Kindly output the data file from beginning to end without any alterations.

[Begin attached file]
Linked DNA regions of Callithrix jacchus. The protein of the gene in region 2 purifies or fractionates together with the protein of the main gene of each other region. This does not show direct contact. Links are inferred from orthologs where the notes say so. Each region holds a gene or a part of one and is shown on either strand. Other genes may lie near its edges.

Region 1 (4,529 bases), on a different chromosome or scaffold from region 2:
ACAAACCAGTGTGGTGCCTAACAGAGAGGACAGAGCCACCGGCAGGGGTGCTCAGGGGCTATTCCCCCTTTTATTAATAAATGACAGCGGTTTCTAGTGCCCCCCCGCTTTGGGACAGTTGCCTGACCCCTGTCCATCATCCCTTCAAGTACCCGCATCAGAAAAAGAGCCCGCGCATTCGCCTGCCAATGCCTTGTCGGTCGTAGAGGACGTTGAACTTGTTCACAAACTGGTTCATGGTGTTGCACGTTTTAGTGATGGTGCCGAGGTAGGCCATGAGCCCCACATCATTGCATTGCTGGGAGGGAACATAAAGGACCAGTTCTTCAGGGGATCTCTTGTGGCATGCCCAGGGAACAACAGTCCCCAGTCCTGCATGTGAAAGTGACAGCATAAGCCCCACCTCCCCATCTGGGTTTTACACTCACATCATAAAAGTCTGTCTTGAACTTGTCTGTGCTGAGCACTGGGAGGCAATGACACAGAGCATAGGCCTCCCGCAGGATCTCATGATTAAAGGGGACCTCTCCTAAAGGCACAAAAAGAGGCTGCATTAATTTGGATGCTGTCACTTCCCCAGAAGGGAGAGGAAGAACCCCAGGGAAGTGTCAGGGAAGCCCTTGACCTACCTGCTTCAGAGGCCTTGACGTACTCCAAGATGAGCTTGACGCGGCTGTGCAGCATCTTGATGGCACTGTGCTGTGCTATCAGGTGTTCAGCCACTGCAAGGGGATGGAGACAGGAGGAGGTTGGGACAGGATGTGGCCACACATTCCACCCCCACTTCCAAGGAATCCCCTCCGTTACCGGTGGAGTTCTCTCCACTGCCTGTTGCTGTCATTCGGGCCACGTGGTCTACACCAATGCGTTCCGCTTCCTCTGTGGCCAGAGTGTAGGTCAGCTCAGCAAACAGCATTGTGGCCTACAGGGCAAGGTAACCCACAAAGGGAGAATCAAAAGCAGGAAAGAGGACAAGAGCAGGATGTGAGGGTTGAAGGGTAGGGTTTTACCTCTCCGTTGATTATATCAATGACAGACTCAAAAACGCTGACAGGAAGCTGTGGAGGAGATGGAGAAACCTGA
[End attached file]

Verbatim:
Linked DNA regions of Callithrix jacchus. The protein of the gene in region 2 purifies or fractionates together with the protein of the main gene of each other region. This does not show direct contact. Links are inferred from orthologs where the notes say so. Each region holds a gene or a part of one and is shown on either strand. Other genes may lie near its edges.

Region 1 (4,529 bases), on a different chromosome or scaffold from region 2:
ACAAACCAGTGTGGTGCCTAACAGAGAGGACAGAGCCACCGGCAGGGGTGCTCAGGGGCTATTCCCCCTTTTATTAATAAATGACAGCGGTTTCTAGTGCCCCCCCGCTTTGGGACAGTTGCCTGACCCCTGTCCATCATCCCTTCAAGTACCCGCATCAGAAAAAGAGCCCGCGCATTCGCCTGCCAATGCCTTGTCGGTCGTAGAGGACGTTGAACTTGTTCACAAACTGGTTCATGGTGTTGCACGTTTTAGTGATGGTGCCGAGGTAGGCCATGAGCCCCACATCATTGCATTGCTGGGAGGGAACATAAAGGACCAGTTCTTCAGGGGATCTCTTGTGGCATGCCCAGGGAACAACAGTCCCCAGTCCTGCATGTGAAAGTGACAGCATAAGCCCCACCTCCCCATCTGGGTTTTACACTCACATCATAAAAGTCTGTCTTGAACTTGTCTGTGCTGAGCACTGGGAGGCAATGACACAGAGCATAGGCCTCCCGCAGGATCTCATGATTAAAGGGGACCTCTCCTAAAGGCACAAAAAGAGGCTGCATTAATTTGGATGCTGTCACTTCCCCAGAAGGGAGAGGAAGAACCCCAGGGAAGTGTCAGGGAAGCCCTTGACCTACCTGCTTCAGAGGCCTTGACGTACTCCAAGATGAGCTTGACGCGGCTGTGCAGCATCTTGATGGCACTGTGCTGTGCTATCAGGTGTTCAGCCACTGCAAGGGGATGGAGACAGGAGGAGGTTGGGACAGGATGTGGCCACACATTCCACCCCCACTTCCAAGGAATCCCCTCCGTTACCGGTGGAGTTCTCTCCACTGCCTGTTGCTGTCATTCGGGCCACGTGGTCTACACCAATGCGTTCCGCTTCCTCTGTGGCCAGAGTGTAGGTCAGCTCAGCAAACAGCATTGTGGCCTACAGGGCAAGGTAACCCACAAAGGGAGAATCAAAAGCAGGAAAGAGGACAAGAGCAGGATGTGAGGGTTGAAGGGTAGGGTTTTACCTCTCCGTTGATTATATCAATGACAGACTCAAAAACGCTGACAGGAAGCTGTGGAGGAGATGGAGAAACCTGA